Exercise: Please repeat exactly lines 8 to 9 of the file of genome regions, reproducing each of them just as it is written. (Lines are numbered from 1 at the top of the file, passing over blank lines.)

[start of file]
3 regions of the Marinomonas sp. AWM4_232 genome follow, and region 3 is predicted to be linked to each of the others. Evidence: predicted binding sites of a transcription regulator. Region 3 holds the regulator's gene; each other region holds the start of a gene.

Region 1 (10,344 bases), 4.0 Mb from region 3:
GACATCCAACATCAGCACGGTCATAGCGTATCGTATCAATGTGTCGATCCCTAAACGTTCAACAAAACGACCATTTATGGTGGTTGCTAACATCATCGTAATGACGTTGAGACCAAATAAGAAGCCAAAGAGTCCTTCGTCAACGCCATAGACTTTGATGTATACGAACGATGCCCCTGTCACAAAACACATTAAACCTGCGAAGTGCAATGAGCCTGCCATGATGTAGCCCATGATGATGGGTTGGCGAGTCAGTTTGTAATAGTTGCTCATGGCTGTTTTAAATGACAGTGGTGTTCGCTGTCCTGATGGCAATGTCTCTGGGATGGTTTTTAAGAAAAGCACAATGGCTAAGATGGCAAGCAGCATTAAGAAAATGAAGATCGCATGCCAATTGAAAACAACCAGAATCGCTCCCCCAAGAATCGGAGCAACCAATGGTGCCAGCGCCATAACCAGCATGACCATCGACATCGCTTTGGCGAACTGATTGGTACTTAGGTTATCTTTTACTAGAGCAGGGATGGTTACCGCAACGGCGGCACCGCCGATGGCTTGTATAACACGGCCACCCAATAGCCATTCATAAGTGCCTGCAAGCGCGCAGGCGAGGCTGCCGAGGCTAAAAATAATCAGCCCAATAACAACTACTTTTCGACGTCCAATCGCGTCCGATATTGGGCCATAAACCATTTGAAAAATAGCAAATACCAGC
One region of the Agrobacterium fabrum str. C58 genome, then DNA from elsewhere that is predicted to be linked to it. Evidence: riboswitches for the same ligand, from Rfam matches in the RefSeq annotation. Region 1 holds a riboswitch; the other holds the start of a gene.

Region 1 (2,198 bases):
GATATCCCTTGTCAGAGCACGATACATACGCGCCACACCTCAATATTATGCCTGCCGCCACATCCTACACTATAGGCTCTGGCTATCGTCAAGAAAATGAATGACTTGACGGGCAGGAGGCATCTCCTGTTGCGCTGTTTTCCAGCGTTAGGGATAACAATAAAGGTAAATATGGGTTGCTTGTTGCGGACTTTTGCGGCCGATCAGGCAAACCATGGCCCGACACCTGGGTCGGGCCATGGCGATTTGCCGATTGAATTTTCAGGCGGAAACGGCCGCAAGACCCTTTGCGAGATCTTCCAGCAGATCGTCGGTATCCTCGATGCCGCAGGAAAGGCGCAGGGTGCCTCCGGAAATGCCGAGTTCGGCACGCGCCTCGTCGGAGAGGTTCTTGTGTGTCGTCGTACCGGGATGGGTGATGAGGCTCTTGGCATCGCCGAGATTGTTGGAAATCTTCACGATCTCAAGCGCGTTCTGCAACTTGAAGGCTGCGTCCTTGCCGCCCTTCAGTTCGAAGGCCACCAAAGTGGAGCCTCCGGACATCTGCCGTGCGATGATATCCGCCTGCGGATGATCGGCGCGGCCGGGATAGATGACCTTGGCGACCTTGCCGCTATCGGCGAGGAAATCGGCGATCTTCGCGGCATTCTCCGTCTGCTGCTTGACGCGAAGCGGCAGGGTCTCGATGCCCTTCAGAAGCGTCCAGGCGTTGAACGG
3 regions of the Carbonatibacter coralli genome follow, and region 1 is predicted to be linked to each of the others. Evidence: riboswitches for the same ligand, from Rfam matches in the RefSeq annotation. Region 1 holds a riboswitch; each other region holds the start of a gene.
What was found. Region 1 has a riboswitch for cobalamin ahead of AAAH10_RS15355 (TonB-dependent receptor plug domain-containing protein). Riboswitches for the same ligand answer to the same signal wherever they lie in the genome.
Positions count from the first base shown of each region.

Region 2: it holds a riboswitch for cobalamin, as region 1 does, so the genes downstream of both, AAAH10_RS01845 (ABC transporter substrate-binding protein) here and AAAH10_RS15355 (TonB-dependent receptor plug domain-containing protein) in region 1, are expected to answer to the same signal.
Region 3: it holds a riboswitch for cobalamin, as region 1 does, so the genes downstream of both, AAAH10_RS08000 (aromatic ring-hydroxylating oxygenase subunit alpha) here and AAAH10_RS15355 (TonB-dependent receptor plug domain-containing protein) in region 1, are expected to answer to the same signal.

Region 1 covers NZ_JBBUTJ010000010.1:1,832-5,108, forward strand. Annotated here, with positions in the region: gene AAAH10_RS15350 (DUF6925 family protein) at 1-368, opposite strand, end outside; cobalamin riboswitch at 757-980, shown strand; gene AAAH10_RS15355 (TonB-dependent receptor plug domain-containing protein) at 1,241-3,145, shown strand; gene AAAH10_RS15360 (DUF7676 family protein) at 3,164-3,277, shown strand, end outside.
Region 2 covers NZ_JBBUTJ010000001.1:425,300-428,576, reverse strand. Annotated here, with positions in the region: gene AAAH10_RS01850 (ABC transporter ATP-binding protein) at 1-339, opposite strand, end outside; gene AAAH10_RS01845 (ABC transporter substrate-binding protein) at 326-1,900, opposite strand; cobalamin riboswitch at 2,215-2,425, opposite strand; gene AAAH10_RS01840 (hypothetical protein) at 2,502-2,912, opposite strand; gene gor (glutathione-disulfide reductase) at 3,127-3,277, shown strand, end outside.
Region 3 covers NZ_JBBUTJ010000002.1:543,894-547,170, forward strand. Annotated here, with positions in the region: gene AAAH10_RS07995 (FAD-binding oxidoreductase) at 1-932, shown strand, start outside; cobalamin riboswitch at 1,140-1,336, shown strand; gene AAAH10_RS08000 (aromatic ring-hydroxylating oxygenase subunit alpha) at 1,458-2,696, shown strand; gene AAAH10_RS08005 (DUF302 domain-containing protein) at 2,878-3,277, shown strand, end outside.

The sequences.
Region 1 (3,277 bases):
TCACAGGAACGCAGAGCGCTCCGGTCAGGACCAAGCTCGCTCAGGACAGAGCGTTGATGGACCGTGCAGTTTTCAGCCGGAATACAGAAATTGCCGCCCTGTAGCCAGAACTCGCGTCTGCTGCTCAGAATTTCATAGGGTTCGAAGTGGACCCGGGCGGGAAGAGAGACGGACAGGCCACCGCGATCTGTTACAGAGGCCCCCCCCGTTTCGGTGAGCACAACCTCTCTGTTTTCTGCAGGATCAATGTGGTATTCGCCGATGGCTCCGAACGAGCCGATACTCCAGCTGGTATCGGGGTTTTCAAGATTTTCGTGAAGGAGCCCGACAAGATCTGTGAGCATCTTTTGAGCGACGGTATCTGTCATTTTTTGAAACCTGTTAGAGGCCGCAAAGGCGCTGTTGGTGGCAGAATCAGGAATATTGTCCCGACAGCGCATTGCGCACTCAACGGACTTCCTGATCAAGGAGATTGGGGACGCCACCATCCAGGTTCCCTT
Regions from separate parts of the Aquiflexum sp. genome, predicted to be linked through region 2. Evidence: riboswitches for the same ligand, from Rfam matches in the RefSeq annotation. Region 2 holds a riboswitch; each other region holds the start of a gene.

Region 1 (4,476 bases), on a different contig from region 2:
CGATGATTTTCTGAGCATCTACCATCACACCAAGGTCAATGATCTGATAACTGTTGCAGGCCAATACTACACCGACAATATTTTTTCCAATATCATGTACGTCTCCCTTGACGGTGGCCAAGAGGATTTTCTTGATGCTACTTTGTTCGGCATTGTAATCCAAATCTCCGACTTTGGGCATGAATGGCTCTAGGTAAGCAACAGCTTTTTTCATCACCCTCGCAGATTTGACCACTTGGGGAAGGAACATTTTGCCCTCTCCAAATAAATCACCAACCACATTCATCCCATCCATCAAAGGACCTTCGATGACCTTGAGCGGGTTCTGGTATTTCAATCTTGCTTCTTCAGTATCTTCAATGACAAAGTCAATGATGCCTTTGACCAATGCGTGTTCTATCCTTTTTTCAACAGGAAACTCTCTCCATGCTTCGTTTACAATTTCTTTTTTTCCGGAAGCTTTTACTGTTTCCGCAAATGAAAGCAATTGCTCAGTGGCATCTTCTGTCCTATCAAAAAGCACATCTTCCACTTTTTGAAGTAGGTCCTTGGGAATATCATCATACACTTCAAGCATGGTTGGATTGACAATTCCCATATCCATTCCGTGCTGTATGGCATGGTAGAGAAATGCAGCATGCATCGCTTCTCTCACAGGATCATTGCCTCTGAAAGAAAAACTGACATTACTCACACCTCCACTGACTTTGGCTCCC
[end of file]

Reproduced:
What was found. Region 1 has a riboswitch for cobalamin ahead of AAAH10_RS15355 (TonB-dependent receptor plug domain-containing protein). Riboswitches for the same ligand answer to the same signal wherever they lie in the genome.
Positions count from the first base shown of each region.